EMCrit Podcast 11 – Delirium Tremens


drinky_crowThe management of severe ETOH withdrawal and Delirium Tremens:

1. Consider alternative diagnoses

Here is my DT protocol

2. Start treatment with diazepam

3. If you reach 200 mg, switch to phenobarb or intubate and give propofol

4. Your goal is to get your patient sleepy, but arousable with a HR<120

The citation for the CCM article is (Crit Care Med 2007;35:724)

I also discuss a listener email regarding succinylcholine and whether it causes increased oxygen consumption.

In short: Roc Rocks and Sux Sucks! (that one is for you Reub)



phenobarb for etoh withdrawal

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  1. gregor says

    Whats Your take on haloperidol for Delirium in general and DT specifically?
    Our Internists like Haloperidol + clometiazol (Distraneurin®)

    THX & keep up the GREAT work! Gregor, Slovenia

    • emcrit says

      For delerium, it’s great!
      for DTs it is deadly b/c it masks the symptoms without treating the cause. Of course, no true evidence for any of this. Dr. Goldfrank may say that with the management he has outlined, his hospitals mortality rates went from very high to virtually nil for this disease. Do with that what you will.

      • Rickhi says

        For DT’s I see many of my fellow colleagues give Ativan. It does not work. Diazepam is the gold standard along with thiamine. I typically load with 60mg . I do not use IV diazepam as you will lose the vein guaranteed. Diazepam works great as it has one of the longest half life’s of all all benzo’s. with DT’s you need to worry about day 3 where patients have a grand mal seizure with a 25% mortality rate. We can talk about Librium but if you look at the pharmacological curve if you will see you for yourself.

        Also, I feel compelled to point out a psych consult is a must in terms of screening for cormorbidities, and rehab etc..

        • says

          Ummmmm……. Ativan works fine, lot of prop glycol acidosis though. We have been using IV diazepam for about 20 years and the veins seem just swell.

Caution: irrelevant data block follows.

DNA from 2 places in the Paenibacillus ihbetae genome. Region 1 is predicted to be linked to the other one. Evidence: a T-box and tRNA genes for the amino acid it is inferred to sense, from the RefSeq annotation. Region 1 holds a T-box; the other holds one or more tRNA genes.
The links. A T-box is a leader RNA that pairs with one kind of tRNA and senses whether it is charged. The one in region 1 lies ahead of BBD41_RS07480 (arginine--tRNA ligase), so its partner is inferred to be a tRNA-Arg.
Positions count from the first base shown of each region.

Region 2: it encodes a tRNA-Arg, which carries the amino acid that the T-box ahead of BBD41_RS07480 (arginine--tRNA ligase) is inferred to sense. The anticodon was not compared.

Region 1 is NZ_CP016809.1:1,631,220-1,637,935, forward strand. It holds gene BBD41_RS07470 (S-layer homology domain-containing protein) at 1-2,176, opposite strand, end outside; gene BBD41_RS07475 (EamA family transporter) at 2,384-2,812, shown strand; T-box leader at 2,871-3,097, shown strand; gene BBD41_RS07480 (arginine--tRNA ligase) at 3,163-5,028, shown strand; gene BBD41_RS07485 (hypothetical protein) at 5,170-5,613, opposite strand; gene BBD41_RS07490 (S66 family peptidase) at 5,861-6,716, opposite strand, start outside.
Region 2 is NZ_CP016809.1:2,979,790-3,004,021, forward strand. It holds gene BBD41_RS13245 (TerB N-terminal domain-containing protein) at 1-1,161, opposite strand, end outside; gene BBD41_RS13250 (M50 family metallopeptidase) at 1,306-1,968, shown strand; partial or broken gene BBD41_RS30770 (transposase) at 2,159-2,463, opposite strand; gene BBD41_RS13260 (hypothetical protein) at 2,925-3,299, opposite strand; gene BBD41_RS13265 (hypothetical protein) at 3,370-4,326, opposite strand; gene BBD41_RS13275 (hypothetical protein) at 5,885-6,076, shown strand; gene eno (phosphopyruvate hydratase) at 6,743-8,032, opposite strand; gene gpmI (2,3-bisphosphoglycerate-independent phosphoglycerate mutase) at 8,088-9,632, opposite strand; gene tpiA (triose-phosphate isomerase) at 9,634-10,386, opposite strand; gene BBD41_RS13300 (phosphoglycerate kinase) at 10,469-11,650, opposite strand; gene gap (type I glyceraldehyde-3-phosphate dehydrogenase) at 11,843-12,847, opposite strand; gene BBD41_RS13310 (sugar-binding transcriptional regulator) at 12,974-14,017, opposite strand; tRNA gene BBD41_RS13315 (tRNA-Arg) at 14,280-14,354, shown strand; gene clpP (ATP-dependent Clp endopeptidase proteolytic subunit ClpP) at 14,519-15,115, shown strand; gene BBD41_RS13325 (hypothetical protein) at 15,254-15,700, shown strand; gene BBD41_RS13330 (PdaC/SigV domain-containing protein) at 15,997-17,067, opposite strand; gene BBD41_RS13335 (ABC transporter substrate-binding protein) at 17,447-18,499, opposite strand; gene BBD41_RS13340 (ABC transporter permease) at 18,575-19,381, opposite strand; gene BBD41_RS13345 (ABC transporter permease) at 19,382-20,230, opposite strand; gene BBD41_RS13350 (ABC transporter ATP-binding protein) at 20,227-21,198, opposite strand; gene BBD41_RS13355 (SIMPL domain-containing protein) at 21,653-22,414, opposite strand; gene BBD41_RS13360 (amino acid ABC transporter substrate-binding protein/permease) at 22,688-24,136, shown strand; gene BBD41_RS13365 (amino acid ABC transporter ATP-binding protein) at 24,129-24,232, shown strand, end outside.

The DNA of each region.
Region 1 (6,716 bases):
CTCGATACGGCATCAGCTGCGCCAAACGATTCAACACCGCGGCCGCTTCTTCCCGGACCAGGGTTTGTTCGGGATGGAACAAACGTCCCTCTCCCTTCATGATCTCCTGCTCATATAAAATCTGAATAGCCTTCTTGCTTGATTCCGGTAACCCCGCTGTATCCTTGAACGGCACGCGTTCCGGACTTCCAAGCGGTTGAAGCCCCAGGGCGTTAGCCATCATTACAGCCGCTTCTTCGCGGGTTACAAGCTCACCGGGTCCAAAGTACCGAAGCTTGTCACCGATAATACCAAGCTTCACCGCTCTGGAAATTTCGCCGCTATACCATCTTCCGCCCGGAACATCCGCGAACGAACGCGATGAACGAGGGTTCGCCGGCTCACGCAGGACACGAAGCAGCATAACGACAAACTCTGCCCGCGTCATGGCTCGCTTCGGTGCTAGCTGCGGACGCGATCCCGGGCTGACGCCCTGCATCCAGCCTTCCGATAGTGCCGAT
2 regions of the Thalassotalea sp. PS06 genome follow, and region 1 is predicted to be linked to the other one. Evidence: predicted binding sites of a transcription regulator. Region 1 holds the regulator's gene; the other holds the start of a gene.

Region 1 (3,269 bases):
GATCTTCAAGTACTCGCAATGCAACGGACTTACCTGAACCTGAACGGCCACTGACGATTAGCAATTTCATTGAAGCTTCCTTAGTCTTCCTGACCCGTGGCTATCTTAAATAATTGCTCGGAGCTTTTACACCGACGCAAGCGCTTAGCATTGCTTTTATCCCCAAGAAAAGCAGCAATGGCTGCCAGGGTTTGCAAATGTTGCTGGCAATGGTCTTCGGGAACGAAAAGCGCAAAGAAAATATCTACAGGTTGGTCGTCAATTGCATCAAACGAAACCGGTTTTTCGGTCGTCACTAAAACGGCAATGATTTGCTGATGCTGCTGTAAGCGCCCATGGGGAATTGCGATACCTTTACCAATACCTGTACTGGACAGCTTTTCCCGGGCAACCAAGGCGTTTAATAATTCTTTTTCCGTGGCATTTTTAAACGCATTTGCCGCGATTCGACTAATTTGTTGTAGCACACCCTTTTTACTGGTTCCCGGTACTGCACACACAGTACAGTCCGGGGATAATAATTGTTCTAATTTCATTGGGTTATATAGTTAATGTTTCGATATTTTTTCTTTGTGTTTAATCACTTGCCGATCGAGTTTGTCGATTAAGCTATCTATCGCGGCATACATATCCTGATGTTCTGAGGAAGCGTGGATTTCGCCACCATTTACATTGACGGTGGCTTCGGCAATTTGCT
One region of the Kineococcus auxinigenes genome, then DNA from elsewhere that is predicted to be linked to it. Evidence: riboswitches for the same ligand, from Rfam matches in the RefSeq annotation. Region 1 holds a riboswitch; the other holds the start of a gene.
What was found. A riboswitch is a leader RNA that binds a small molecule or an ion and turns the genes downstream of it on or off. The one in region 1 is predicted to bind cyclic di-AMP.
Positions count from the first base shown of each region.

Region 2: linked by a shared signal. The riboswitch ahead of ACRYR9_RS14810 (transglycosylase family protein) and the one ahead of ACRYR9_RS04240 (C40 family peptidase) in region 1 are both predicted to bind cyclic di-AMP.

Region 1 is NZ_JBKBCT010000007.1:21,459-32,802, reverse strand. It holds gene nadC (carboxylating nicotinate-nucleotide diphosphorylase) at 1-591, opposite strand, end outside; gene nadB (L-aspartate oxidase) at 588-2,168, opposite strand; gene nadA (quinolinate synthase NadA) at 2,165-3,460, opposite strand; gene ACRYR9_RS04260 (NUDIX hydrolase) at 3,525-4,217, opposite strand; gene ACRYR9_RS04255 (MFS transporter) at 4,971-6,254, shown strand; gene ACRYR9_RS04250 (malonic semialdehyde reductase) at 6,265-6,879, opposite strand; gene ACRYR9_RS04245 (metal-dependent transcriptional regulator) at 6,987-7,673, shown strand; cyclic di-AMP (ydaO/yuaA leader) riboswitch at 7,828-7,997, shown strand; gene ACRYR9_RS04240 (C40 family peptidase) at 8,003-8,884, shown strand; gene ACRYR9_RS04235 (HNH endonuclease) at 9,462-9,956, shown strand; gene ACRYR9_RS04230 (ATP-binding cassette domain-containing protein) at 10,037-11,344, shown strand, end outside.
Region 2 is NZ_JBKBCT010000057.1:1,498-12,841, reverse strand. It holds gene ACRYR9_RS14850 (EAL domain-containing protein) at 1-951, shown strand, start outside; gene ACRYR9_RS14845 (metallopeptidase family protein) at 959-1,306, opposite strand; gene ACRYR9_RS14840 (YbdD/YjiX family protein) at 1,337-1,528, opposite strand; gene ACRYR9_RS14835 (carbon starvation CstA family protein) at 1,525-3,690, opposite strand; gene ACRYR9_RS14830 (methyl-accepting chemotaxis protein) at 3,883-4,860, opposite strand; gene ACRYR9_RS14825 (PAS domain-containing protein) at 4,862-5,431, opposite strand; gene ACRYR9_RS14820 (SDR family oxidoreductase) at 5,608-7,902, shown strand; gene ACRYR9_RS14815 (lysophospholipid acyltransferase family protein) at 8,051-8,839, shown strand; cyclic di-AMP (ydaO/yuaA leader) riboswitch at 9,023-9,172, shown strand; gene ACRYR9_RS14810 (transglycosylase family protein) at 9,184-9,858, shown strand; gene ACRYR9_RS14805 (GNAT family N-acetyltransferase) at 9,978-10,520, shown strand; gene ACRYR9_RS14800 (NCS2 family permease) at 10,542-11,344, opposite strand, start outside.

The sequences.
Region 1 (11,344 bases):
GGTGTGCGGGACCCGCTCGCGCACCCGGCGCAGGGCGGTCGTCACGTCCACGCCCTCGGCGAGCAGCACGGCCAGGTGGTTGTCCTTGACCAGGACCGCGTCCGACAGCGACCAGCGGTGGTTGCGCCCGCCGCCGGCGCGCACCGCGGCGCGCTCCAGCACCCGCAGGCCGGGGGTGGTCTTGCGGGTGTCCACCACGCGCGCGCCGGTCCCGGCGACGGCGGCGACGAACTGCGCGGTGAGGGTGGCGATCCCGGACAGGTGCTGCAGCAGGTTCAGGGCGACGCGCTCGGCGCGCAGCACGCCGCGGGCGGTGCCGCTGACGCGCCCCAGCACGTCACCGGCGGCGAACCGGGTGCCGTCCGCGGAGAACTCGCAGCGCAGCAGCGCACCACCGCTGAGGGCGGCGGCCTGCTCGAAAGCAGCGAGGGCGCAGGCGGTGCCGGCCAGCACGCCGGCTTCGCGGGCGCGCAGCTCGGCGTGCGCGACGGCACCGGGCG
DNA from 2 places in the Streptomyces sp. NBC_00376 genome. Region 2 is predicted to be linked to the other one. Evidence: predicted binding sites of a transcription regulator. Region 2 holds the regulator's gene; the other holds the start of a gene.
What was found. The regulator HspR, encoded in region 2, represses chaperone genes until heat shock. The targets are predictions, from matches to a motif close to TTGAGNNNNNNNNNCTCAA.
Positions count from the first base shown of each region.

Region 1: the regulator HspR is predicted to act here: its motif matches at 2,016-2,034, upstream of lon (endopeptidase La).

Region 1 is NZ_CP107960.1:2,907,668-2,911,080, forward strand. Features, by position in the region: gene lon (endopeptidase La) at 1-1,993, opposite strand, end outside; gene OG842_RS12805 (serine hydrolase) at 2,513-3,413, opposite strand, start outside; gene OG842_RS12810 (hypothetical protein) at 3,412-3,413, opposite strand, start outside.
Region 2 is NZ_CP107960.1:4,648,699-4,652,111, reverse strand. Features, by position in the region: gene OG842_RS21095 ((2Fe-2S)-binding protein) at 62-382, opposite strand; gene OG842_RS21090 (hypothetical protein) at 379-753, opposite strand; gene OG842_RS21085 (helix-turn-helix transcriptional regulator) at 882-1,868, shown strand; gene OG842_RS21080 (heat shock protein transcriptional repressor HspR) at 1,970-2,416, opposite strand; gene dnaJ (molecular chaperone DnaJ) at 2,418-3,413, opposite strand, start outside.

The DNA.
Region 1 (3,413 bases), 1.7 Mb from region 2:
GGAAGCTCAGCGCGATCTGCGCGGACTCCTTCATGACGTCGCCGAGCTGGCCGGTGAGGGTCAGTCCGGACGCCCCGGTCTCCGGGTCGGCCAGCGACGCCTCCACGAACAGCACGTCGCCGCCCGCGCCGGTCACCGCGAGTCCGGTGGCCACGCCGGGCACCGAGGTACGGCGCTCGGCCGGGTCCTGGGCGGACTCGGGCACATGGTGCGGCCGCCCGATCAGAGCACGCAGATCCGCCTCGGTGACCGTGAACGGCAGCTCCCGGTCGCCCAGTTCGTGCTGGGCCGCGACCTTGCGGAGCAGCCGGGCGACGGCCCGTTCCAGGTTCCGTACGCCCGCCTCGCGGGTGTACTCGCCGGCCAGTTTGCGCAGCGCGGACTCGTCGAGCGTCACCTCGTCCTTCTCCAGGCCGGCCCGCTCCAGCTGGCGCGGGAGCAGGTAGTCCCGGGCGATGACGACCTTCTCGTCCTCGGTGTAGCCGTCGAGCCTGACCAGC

2. Matthew Pirotte says


    I like the valium idea in principle but isn’t that selecting a therapy on the assumption that your admitting services don’t know how to manage DTs? I guess my concern would be that we shouldn’t necessarily be giving one med over the other because we are hoping to prevent a mistake we don’t know will happen.

    Are there any other disease processes we approach like this?


    • emcrit says

      It is a valid point. However, even if you eliminate that consideration, diazepam is still the ideal agent b/c it lets you see it’s full effects in ~5 minutes after dosing. We have had stacking dose problems with lorazepam and of course midazolam is too short acting unless you start a drip.


  3. Greg says

    Used the protocol last night on a patient in severe DT’s. Worked like a charm. Ended up intubated on a propofol drip. Post intubation I actually pushed propofol until the heart rate and hemodynamics normalized. Took 400 mg IVP propofol to get there and then I started the drip.

    • says

      Sounds about right. I have found that once I get to 200 of valium, most of the patients wind up on propofol even if they stave it off for a few hours.

  4. JS says

    Hi Scott,

    My ICU attending argued that giving too much diazepam make patient turn acidosis from proprylene glycol. What’s your take on this?


  5. Argo says

    Can you explain what is difference between acute alcohol withdrawal and delirium tremens?
    By definition, acute alcohol withdrawal start as early as six to eight hours after an abrupt reduction in alcohol intake, It may include generalized hyperactivity, anxiety, tremor, sweating, nausea, retching, tachycardia, hypertension and mild pyrexia. Seizures may occur in the first 12 to 48 hours .Also, auditory and visual hallucinations may develop. On the other hand, Delirium tremens starts some 48 to 72 hours after cessation of drinking and is characterized by coarse tremor, agitation, fever, tachycardia, profound confusion, delusions and hallucinations.
    I didn’t have patients with alcohol withdrawal , could you please explain the difference in presentation?
    Thank you in advance.

    • says

      they are on the same continuum with DTs being a more severe form of withdrawal. In general once altered mental status and severe vital sign perturbations exist, we would call it DTs.

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